WILMINGTON — A group of former Hermitage Club members made the highest bid in an auction for properties at an exclusive private ski area that was developed at and around the former Haystack Mountain in Wilmington.
"The court finds [the bid] does meet the best interests of the estate and complies with prior orders," said U.S. Bankruptcy Court Judge Colleen Brown during Friday's auction.
The Hermitage Member Group submitted an $8,060,000 bid for the resort, the six-person bubble chairlift known as the Barnstormer, the golf course, several inns and some undeveloped parcels of land. The sale included the Hermitage Inn, Snow Goose Inn and Doveberry Inn in Dover, and the Horizon Inn in Wilmington.
Janice B. Grubin, attorney for Jim Barnes, who purchased the old ski area in 2011, attempted to stay the proceeding on the grounds that attempts to market the properties were not adequate.
"The stay is denied," responded Brown. "Mr. Barnes had ample opportunity and notice to appear as recently as Jan. 31 and he failed to do so. This hearing is concluded."
Barnes marketed the Hermitage as a private ski area, a club, inns, a golf course, and homes for members. But last year, Berkshire Bank filed a foreclosure complaint against the Hermitage for defaulting on more than $17 million in loans and the Vermont Department of Taxes shut down Hermitage establishments for missing tax payments totaling more than $1 million.
Barnes has also been on the losing end of several civil actions by people who purchased lots and were building homes on the assumption the Hermitage Club would be financially viable.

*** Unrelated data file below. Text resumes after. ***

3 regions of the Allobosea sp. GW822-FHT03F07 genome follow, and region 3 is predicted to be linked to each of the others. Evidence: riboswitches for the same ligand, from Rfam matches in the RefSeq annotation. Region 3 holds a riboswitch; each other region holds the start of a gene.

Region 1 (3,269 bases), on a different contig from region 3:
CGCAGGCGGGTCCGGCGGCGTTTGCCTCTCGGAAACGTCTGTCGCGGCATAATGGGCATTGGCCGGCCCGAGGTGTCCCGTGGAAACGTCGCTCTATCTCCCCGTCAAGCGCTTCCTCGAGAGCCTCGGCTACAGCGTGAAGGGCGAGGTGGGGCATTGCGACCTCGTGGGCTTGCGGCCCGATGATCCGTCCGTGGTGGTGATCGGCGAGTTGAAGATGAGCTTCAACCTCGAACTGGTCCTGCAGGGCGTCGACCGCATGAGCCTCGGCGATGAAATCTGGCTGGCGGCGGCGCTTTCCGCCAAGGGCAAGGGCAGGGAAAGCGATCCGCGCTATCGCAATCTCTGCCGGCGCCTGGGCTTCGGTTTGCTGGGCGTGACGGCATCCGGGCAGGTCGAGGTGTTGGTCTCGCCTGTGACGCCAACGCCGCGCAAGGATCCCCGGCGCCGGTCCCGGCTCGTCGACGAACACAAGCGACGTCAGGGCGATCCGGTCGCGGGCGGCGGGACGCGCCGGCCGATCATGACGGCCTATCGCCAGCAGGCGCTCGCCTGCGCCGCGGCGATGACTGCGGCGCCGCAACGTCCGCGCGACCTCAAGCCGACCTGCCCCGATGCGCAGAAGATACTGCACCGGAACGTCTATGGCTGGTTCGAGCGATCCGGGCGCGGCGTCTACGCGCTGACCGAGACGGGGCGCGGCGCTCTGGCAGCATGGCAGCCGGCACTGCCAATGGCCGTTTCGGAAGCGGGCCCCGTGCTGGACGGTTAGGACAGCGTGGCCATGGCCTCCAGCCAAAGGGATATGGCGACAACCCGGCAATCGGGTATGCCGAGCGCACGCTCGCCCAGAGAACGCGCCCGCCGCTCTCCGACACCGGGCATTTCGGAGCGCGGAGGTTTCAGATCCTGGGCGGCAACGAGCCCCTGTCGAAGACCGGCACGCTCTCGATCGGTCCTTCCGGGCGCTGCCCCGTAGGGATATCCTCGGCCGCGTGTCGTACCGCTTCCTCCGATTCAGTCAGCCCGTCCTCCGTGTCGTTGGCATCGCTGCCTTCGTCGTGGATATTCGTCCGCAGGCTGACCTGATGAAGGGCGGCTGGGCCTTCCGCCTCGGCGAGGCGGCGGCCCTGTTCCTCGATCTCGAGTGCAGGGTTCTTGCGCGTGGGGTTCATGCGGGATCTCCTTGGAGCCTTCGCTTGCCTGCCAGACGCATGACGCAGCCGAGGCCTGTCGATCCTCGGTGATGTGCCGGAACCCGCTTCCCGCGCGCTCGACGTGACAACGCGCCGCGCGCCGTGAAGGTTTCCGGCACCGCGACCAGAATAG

Jason Gross, a member of the board of directors who is listed as the buyer in sale documents, said the Hermitage Club represents "an escape from the hustle and bustle of the work week where families and friends can gather in a safe environment and interact with all the wonder offerings and people of the Deerfield Valley."
He said his group is in discussions with a number of different operators. The goal is to get properties up and running as possible. It is possible that "non-core assets" will be sold.
Gross said marketing efforts will be made to get more members.
Tim Treanor estimated about 150 families, including his own, are part of the new club as of now.
"Everybody is looking to see the property there become productive again and help contribute to the community," he said. "That's really important to everybody. It is a private club in a lot of ways but it has a very close relationship with the community. There's a real symbiotic relationship there."
Treanor was a member of the Ad-Hoc Committee of Members, which received approval to participate in bankruptcy court hearings. He also is a managing member of Barnstormer Summit Lift LLC, which was made up of former club members who invested in the chairlift and will recover some funds through the sale.
In his opinion, club members are needed to make the mountain successful. He said it's unlikely Haystack could be run effectively as a public mountain.
Treanor sees the potential for a new club to be "very member friendly and community minded, and not just developers looking to maximize profits.